The set was, as Matthew says in the programme, the least important thing - just as well as, although it looked pretty good and was very functional with no furniture changes required, I thought it looked hurried and a bit unfinshed. I do strongly commend the picture change (the late chatelaine and then the psychiatrist and finally Elwood with Harvey), presented by projection, and ultimately as a video - a good touch. This was much slicker than the set changes and it was a mistake leaving the same pot plant in two locations unless it became the object of another joke ("No, that's not lettuce, Harvey").

I want to sound a note of caution. When updating a play into another environment - in this case a move from 1944 America to 1950s England - don't be too timid, go the whole hog, cut out words and phrases that destroy your intention, take a bold approach. In Harvey I felt I needed Americanisms changed - pub for bar, the names of the same (pub names can be equally funny); cut out "Judge" - mister would have been as good if reworked a little; the continual use of Myrtle Mae's second name rang false; "telephone you back" for "call you"; sanatarium should definitely have been changed to hospital. And the Ella Fitzgerald and Satchmo version of Dream a Liitte Dream of Me (a 1930s song) should have been replaced by some 1950s English pop hit - I did think Alma Cogan singing You Me and Us would have been sweeter, but that's just me, something British anyway.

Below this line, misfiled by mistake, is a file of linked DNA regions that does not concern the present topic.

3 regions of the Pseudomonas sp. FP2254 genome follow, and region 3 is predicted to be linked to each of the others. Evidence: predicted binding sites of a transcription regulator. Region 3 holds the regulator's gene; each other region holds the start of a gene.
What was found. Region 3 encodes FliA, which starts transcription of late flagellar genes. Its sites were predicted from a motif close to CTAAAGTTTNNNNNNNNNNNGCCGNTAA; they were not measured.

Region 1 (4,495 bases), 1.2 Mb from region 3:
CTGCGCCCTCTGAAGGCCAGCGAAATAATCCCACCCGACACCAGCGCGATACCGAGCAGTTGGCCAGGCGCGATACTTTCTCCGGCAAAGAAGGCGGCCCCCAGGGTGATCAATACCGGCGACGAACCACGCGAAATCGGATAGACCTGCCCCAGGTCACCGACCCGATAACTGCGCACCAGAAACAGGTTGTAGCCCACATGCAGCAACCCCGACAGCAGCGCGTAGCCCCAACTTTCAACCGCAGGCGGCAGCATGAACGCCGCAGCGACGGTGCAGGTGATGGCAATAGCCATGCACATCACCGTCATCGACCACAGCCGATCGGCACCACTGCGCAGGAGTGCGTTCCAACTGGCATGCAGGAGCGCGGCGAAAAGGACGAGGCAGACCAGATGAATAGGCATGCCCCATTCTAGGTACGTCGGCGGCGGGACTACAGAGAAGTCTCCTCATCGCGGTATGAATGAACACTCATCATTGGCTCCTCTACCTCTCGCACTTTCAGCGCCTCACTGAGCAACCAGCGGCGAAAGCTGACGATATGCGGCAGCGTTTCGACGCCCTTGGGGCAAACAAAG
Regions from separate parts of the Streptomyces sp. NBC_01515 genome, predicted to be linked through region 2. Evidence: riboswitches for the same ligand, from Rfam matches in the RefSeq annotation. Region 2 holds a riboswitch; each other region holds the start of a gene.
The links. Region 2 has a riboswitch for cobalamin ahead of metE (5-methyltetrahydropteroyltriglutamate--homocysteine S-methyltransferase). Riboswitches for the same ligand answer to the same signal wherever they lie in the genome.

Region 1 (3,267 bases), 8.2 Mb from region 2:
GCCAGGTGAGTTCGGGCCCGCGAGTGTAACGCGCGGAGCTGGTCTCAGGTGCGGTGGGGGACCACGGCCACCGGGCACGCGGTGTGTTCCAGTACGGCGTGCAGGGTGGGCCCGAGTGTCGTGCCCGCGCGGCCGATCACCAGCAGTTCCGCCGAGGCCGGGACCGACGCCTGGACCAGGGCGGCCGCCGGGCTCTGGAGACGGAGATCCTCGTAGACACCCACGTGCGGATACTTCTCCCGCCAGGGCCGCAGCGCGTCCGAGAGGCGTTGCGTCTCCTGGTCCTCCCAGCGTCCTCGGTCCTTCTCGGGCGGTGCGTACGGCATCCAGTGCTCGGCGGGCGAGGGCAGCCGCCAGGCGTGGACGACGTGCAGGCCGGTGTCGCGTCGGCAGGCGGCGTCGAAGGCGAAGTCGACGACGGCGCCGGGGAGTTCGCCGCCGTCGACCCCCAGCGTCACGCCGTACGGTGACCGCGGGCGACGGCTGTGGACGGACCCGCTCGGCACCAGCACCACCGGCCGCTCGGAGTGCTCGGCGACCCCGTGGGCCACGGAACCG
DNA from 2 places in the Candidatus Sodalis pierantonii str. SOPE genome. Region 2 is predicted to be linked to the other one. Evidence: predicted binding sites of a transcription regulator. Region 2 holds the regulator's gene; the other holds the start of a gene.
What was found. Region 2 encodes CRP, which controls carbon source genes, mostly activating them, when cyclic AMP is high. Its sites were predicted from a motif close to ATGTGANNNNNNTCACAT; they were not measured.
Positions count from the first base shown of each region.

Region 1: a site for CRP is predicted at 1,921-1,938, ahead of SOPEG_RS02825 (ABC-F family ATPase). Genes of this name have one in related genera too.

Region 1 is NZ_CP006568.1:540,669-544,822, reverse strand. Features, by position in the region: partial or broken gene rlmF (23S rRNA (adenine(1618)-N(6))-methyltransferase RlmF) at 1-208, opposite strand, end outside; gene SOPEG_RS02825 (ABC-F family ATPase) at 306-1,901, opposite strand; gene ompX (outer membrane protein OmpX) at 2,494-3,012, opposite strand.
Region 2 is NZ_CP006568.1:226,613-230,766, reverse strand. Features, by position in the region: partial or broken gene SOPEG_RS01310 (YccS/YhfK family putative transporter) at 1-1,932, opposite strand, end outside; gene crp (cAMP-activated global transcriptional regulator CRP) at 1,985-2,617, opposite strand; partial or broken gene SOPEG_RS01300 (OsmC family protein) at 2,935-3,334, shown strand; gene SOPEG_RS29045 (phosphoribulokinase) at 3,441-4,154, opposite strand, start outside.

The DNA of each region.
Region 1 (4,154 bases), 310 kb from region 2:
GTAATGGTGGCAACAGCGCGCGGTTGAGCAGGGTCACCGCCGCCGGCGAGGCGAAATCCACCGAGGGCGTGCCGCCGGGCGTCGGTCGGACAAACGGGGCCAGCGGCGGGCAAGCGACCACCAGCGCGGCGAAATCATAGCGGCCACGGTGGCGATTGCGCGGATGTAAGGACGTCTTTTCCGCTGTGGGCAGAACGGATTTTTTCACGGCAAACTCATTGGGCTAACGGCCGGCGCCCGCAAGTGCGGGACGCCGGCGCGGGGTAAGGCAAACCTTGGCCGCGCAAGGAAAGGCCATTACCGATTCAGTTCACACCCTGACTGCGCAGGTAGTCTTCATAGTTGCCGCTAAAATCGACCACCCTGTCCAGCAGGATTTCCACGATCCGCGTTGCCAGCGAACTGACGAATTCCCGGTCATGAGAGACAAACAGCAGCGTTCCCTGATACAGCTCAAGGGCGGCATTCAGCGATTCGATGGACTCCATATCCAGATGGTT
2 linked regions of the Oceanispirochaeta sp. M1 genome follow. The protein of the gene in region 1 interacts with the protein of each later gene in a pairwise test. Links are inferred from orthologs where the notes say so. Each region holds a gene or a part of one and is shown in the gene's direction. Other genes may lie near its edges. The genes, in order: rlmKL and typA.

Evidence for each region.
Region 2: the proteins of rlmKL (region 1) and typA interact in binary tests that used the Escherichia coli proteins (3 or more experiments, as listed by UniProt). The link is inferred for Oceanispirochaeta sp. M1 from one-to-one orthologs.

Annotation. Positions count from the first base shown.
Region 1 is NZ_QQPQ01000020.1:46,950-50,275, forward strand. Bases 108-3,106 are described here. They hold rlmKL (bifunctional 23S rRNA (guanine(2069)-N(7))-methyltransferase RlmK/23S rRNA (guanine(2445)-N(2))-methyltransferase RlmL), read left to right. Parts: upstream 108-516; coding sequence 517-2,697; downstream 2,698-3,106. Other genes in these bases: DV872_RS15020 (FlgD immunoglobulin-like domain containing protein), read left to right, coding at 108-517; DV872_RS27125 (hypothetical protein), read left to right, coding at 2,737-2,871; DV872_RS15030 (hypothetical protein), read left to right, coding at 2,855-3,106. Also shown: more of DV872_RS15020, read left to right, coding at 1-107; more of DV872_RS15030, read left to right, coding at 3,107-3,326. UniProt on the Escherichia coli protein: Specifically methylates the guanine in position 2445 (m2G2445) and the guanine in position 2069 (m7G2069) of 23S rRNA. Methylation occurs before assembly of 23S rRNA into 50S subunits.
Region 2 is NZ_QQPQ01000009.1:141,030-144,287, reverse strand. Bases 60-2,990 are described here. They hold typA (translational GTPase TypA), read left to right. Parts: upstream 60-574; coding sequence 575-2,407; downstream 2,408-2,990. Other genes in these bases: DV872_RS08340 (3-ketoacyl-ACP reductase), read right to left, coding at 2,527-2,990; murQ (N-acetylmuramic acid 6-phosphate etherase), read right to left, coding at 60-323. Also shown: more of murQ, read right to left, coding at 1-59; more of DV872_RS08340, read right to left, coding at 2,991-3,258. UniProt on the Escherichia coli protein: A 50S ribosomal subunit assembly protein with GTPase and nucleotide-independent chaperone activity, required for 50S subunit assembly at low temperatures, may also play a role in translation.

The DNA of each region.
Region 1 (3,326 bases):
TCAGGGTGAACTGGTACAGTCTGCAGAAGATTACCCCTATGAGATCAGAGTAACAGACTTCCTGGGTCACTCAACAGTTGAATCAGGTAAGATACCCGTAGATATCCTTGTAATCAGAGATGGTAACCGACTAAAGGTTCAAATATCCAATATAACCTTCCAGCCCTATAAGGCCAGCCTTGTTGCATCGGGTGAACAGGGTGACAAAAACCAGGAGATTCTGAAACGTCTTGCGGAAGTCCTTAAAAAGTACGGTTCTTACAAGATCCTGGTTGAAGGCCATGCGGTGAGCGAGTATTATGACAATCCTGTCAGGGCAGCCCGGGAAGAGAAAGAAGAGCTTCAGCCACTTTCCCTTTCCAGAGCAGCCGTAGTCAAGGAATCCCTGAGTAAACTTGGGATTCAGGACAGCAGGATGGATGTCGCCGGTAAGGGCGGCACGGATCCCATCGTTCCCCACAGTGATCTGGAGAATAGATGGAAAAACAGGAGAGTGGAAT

But that's a longish list of really quite small points. It was a good night out and we saw a very funny play, and for some this would have been the experience that their parents and grandparents had as playgoers or cinema goers in the 1950s to 70s. Coming out feeling better and smiling is always a great thing and Matthew Phelan more than pulled off his first major production for GST.

Review by Tony Newton

This is a review of Harvey

The original review is here: GST Newsreel #96 14 April 2014